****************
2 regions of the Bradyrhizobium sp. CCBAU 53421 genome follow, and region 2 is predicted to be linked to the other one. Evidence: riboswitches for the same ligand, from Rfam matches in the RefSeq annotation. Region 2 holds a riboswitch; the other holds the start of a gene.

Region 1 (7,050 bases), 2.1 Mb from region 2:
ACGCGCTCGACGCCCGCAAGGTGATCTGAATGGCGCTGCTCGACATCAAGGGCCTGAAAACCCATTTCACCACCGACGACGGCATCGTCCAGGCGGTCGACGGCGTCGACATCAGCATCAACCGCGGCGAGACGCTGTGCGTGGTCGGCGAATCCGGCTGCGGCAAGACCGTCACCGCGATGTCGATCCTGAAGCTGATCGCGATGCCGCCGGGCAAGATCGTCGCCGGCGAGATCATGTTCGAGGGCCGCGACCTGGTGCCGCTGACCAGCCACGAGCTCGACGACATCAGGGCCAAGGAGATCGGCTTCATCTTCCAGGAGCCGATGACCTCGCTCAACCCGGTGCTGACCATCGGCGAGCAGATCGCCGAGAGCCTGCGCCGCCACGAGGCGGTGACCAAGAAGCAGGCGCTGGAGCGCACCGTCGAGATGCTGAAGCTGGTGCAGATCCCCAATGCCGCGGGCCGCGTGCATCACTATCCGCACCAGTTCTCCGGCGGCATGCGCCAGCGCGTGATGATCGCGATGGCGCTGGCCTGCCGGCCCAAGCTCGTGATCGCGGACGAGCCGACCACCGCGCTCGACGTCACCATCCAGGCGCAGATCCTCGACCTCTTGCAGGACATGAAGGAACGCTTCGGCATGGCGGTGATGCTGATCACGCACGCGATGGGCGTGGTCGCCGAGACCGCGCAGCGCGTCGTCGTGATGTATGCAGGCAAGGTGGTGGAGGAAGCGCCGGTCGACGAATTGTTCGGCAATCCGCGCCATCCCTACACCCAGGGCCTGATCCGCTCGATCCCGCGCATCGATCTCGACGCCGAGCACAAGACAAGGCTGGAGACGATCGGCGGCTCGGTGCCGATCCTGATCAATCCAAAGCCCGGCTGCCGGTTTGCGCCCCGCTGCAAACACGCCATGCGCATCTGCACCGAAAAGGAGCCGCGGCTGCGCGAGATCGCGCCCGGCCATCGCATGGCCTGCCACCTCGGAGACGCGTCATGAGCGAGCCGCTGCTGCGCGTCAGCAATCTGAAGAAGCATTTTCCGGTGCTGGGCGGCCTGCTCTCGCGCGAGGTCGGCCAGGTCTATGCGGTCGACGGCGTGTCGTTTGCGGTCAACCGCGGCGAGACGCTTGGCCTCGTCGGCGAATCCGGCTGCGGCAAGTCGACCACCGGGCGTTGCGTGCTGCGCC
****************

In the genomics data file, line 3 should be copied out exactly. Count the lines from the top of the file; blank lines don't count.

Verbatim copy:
ACGCGCTCGACGCCCGCAAGGTGATCTGAATGGCGCTGCTCGACATCAAGGGCCTGAAAACCCATTTCACCACCGACGACGGCATCGTCCAGGCGGTCGACGGCGTCGACATCAGCATCAACCGCGGCGAGACGCTGTGCGTGGTCGGCGAATCCGGCTGCGGCAAGACCGTCACCGCGATGTCGATCCTGAAGCTGATCGCGATGCCGCCGGGCAAGATCGTCGCCGGCGAGATCATGTTCGAGGGCCGCGACCTGGTGCCGCTGACCAGCCACGAGCTCGACGACATCAGGGCCAAGGAGATCGGCTTCATCTTCCAGGAGCCGATGACCTCGCTCAACCCGGTGCTGACCATCGGCGAGCAGATCGCCGAGAGCCTGCGCCGCCACGAGGCGGTGACCAAGAAGCAGGCGCTGGAGCGCACCGTCGAGATGCTGAAGCTGGTGCAGATCCCCAATGCCGCGGGCCGCGTGCATCACTATCCGCACCAGTTCTCCGGCGGCATGCGCCAGCGCGTGATGATCGCGATGGCGCTGGCCTGCCGGCCCAAGCTCGTGATCGCGGACGAGCCGACCACCGCGCTCGACGTCACCATCCAGGCGCAGATCCTCGACCTCTTGCAGGACATGAAGGAACGCTTCGGCATGGCGGTGATGCTGATCACGCACGCGATGGGCGTGGTCGCCGAGACCGCGCAGCGCGTCGTCGTGATGTATGCAGGCAAGGTGGTGGAGGAAGCGCCGGTCGACGAATTGTTCGGCAATCCGCGCCATCCCTACACCCAGGGCCTGATCCGCTCGATCCCGCGCATCGATCTCGACGCCGAGCACAAGACAAGGCTGGAGACGATCGGCGGCTCGGTGCCGATCCTGATCAATCCAAAGCCCGGCTGCCGGTTTGCGCCCCGCTGCAAACACGCCATGCGCATCTGCACCGAAAAGGAGCCGCGGCTGCGCGAGATCGCGCCCGGCCATCGCATGGCCTGCCACCTCGGAGACGCGTCATGAGCGAGCCGCTGCTGCGCGTCAGCAATCTGAAGAAGCATTTTCCGGTGCTGGGCGGCCTGCTCTCGCGCGAGGTCGGCCAGGTCTATGCGGTCGACGGCGTGTCGTTTGCGGTCAACCGCGGCGAGACGCTTGGCCTCGTCGGCGAATCCGGCTGCGGCAAGTCGACCACCGGGCGTTGCGTGCTGCGCC